A bookish boy returns home

Yes, I was a bookish boy. And I was a baseball boy, first baseman and outfield in the Park Hill Little League. That’s why, when I was 9 years old and discovered the majestic old main branch of the Yonkers, N.Y., Public Library, at the corner of North Broadway and Nepperhan, I naturally gravitated to shelves where I was soon afflicted with my first reading addiction: a series of old, 1950s-vintage sports biographies of New York City baseball stars for the Yankees, Dodgers and Giants.

The Dodgers and Giants were long-gone to the West Coast, but these books had stayed behind. I read biographies of famous Yankees like Yogi and Whitey, as well as Monte Irvin, Carl Furillo, Pee Wee Reese, Duke Snider (I still remember that he owned an AVOCADO FARM in California), Whitey Lockman…the list goes on, and I’m sure it still brings a twinge to the heavy hearts of jilted fans of the “Jints” and “Dem Bums” of those exotic mythical lands called Coogan’s Bluff and Flatbush.

I devoured each and every one of several dozen sports biographies. Then I moved on the books about the history of Yonkers, which fascinated me then and still does now, with its Dutch origins and its hardscrabble industrial past, with its waves of immigrants and its majestic setting on the Hudson River, my City of Seven Hills, with its glories and its tragedies, where my ancestors are buried, my City of Gracious Living.

And then I discovered the library’s fiction section — thousands of novels! — and my whole world changed.

Last week I had the pleasure and honor of giving a reading at the main branch of the Yonkers Public Library, offering excerpts from my novella “Rip,” signing copies, answering questions about my writing, and meeting some very nice people.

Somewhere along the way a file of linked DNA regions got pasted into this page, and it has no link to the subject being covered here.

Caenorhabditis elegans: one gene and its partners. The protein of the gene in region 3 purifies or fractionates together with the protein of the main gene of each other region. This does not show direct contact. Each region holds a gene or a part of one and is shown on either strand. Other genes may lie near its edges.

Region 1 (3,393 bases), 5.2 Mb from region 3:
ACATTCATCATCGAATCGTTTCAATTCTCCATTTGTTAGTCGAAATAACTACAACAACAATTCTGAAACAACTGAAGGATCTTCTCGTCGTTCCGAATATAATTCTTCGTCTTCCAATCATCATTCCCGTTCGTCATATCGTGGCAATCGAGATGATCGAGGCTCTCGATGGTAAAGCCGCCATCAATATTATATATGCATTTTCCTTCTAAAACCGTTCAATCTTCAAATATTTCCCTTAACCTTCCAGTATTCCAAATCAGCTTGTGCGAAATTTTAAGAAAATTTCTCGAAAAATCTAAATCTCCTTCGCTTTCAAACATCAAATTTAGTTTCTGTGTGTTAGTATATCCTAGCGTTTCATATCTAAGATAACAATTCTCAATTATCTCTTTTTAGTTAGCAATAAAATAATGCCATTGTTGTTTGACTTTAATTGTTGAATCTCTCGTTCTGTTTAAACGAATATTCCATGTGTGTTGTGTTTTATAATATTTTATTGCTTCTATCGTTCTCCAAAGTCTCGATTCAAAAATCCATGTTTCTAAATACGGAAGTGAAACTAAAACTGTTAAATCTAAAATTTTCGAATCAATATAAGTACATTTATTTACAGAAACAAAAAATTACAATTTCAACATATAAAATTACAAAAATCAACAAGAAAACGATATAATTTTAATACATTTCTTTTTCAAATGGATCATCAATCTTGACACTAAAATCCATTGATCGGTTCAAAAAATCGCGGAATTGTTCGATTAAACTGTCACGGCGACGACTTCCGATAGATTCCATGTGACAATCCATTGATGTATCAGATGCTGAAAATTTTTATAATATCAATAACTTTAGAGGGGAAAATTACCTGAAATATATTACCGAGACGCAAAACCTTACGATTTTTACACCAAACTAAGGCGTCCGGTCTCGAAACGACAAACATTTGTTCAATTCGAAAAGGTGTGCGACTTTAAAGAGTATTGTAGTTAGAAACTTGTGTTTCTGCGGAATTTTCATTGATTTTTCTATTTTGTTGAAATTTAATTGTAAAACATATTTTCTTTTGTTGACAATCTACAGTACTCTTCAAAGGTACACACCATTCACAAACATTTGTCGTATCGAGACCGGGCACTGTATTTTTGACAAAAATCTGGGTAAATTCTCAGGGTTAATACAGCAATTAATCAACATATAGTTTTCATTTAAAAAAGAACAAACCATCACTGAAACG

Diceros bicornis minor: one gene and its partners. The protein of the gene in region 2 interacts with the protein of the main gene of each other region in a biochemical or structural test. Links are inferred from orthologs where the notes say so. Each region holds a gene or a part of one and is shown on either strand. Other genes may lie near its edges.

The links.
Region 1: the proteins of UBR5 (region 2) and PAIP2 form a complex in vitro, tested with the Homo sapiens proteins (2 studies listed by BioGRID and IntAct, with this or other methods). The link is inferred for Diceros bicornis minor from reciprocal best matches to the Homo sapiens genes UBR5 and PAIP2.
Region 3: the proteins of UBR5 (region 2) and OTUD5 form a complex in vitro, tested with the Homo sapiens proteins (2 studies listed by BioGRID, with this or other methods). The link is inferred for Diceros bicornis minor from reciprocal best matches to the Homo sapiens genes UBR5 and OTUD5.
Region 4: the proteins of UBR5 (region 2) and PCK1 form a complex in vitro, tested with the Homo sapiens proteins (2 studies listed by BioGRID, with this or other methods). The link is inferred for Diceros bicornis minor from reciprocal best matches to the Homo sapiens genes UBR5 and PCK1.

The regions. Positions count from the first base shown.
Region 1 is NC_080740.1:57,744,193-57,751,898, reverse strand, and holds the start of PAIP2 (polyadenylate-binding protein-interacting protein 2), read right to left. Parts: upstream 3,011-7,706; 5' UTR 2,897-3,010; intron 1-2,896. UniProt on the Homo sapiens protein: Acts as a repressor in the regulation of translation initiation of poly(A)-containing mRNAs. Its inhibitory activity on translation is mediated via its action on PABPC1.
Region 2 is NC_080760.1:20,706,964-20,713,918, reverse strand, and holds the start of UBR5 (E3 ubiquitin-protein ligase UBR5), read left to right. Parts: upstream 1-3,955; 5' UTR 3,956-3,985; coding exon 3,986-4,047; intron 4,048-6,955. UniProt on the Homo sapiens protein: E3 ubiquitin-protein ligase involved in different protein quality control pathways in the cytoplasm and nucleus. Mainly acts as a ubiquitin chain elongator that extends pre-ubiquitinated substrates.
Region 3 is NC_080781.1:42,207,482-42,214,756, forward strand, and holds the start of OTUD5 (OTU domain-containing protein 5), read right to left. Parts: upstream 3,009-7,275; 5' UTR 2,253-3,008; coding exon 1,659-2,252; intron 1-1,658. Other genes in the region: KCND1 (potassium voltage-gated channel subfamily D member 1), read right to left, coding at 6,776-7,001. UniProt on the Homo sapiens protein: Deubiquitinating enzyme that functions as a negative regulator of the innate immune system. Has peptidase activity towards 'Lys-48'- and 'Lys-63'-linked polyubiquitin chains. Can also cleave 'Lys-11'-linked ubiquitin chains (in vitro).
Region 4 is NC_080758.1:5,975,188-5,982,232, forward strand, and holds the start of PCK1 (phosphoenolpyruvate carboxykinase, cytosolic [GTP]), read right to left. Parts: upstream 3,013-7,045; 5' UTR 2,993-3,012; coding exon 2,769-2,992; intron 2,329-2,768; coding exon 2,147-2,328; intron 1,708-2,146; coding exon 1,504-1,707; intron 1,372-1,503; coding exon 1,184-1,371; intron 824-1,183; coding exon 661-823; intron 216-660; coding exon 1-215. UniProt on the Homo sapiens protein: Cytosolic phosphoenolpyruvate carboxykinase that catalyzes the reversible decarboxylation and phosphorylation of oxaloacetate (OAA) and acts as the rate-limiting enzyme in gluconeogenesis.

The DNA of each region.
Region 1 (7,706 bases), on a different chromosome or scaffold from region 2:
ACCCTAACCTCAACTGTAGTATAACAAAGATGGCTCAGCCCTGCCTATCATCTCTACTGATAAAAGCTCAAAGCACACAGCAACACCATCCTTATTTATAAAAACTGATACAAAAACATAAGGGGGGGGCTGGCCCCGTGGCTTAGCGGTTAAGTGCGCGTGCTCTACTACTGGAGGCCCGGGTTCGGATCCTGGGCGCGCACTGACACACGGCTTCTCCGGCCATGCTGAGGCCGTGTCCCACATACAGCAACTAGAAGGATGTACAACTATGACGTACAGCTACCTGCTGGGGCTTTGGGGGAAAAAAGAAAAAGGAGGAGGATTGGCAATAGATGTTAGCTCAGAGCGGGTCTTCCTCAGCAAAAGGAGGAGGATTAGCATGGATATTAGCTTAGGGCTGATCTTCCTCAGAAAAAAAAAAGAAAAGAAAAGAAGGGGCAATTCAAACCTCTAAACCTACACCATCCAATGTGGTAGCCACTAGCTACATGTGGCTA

It’s not the library I grew up with, a majestic granite structure, built with Carnegie money, which was torn down for a highway expansion. The new main branch is a shiny new four- or- five-story state-of-the-art facility, complete with huge windows offering stunning views of the Hudson River and its Palisades.

But my visit still conjured memories of dark winter afternoons when I’d leave the library with an armload of books, heading home for supper, walking a few blocks up Nepperhan past the Polish Community Center to Elm Street, then trudging four blocks up steep Nodine Hill, the city water tower looming at the crest of the steep incline, passing grocery stores and dry cleaners and pizza places and the hardware store and the bread bakery, until my books and I reached Oliver Avenue and home.

I made that walk and carried books away from that old library so many times that I really can remember every step along the way — but not once, I’m certain, did it ever occur to me that I might write books, that people in my hometown might want to hear me read from my books, ask me about how I wrote them, ask me to sign copies…I never imagined that someday one of my books would reside on a shelf at the Yonkers Public Library…Maybe even now there’s someone walking home with an armful of books on a dark winter afternoon, and maybe one of those books is mine.